It’s OK to fail your GoodReads challenge.
I have failed mine multiple times. Three times in fact. More if you count me changing my goal on December 30th. I’m likely to fail again this year, despite my week off work which is just perfect for reading books.
Fail your GoodReads Challenge. Seriously.
My best challenge to date was that I read 126 books in a year.
What did that get me?
Did I get to enjoy the books more because of the sheer volume I consumed? Did I take time to walk away from a book I hated and come back again, slowly, deliberately to understand what this book was written to do? Did I savour the sweetness, hold tight the heartbreak on the pages, wonder at the worlds to learn and discover?
No. I got a cute fact to use in two truths, one lie.
And don’t get me wrong. Reading lots is admirable, and I’m trying to find more time to read every day. Try to give yourself a fun, challenging goal to encourage yourself, certainly.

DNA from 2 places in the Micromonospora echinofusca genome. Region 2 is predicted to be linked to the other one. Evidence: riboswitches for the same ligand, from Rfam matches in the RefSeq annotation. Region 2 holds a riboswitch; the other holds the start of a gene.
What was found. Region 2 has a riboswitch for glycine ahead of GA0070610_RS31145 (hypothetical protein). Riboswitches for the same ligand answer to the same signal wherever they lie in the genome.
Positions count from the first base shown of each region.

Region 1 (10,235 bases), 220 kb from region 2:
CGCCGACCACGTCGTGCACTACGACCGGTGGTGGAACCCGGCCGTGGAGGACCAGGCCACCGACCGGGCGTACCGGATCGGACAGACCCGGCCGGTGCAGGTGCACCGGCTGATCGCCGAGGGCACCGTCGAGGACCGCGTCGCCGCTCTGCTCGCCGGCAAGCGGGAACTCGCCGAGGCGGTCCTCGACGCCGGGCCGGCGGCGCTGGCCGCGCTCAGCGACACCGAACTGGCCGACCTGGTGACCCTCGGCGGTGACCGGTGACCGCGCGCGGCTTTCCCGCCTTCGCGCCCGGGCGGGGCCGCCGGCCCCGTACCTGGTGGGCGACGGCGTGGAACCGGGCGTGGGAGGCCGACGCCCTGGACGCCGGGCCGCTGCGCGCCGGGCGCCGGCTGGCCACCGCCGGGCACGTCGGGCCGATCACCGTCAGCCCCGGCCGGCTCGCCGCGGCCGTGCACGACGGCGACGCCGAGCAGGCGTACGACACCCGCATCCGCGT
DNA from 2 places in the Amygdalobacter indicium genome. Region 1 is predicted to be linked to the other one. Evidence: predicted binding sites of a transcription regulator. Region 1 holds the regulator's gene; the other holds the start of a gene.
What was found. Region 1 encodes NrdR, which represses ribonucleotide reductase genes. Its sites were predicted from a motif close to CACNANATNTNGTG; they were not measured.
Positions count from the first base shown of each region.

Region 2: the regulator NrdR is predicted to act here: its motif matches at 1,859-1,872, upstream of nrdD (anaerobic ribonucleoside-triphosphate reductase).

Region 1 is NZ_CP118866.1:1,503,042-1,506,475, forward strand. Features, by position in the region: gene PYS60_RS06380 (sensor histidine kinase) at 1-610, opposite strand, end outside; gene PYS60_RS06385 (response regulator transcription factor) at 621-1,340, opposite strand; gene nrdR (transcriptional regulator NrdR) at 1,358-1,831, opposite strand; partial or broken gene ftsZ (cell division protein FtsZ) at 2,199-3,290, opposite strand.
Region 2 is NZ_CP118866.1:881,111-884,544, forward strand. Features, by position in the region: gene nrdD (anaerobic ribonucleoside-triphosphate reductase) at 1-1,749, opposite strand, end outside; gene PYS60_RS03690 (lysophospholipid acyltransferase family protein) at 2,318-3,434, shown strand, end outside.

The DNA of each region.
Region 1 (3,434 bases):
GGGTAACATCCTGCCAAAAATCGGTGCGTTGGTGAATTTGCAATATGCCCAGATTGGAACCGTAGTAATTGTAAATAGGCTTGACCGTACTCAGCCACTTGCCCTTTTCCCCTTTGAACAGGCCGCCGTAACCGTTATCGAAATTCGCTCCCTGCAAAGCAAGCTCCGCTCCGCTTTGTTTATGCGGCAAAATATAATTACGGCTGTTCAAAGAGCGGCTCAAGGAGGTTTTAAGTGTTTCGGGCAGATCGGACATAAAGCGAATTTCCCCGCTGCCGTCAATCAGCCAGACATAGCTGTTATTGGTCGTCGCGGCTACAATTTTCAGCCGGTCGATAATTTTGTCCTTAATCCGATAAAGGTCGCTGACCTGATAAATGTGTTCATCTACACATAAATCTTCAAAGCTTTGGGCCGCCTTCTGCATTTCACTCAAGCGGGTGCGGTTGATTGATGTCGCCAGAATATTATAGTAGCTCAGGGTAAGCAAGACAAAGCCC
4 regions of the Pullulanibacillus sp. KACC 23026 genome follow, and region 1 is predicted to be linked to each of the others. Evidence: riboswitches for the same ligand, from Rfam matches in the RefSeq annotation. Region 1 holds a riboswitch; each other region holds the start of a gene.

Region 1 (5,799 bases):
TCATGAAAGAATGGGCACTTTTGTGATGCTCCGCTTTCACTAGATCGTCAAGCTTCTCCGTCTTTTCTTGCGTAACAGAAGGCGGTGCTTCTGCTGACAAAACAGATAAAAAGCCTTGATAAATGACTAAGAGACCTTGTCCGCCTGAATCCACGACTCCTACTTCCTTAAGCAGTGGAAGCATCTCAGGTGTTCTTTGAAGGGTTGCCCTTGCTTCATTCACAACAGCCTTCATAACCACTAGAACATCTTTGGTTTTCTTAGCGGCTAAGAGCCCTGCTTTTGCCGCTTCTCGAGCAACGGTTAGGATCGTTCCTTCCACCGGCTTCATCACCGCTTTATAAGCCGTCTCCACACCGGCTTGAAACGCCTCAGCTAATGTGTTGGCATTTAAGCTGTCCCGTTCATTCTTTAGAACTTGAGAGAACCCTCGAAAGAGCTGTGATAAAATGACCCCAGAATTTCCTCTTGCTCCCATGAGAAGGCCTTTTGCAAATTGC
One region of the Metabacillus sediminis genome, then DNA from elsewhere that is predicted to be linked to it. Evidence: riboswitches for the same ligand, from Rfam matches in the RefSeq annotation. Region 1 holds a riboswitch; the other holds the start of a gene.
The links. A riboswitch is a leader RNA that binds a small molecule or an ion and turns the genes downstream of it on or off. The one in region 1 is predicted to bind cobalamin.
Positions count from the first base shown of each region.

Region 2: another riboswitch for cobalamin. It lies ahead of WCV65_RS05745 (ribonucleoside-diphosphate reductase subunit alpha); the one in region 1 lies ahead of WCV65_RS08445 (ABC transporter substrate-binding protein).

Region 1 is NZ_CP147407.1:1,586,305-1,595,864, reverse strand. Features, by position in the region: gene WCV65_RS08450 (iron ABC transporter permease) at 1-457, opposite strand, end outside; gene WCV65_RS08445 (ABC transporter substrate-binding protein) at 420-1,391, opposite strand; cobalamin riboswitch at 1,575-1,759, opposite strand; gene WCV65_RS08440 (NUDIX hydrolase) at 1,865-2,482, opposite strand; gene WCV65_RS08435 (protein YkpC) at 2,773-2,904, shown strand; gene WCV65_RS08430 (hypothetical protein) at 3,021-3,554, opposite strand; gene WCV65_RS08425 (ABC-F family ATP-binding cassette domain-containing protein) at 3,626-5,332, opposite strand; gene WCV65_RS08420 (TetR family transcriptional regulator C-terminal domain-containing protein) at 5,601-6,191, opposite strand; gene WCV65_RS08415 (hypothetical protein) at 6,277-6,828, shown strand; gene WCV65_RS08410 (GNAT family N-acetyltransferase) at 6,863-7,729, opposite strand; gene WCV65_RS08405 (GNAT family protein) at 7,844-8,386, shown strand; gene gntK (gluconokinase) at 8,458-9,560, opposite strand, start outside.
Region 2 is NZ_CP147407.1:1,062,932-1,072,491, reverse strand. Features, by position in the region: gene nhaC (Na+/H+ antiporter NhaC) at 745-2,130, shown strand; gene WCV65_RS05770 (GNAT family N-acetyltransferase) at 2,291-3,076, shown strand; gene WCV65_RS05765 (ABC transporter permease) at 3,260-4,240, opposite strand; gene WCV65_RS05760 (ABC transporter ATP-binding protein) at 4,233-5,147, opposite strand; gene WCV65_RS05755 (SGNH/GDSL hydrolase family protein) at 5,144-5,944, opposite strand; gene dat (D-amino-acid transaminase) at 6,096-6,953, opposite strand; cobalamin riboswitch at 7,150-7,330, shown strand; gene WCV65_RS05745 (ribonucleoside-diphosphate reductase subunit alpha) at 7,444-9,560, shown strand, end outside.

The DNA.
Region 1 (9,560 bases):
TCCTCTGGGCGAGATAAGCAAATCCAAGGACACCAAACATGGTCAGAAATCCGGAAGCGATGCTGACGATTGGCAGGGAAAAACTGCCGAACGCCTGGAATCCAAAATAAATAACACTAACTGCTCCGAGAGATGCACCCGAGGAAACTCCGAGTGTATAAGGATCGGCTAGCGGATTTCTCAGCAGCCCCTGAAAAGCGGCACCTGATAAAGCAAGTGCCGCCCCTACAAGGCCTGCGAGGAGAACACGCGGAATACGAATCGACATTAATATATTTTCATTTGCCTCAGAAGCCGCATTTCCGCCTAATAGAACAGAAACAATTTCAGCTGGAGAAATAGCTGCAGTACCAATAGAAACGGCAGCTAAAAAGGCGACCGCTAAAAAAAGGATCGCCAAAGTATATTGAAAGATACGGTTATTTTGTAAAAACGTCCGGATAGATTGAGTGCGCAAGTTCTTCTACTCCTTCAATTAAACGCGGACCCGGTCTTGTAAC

But the number of books doesn’t mean you are better than you were the year you read less. What matters is what you take away. Did you learn something? Were you ever moved to tears? Did you find time to laugh openly? Did you search to find the nearest person because you had to share this moment with someone, anyone?
This post sounds so sanctimonious, I have started and scrapped it for two years – but I keep persisting because I want to come back to this when my itchy finger wants to change my Goodreads goal just to avoid a fail.
There is value in taking time, just like there is value in setting goals. The goal shouldn’t eclipse the process, that’s all I’m saying.
So if you’re not at your goal, but you loved something you read, or you slogged to the ending just to find the most beautiful moment you could have never imagined, or you felt that bolt of lightning in your chest when you read that line, I think you used your reading time very well, indeed.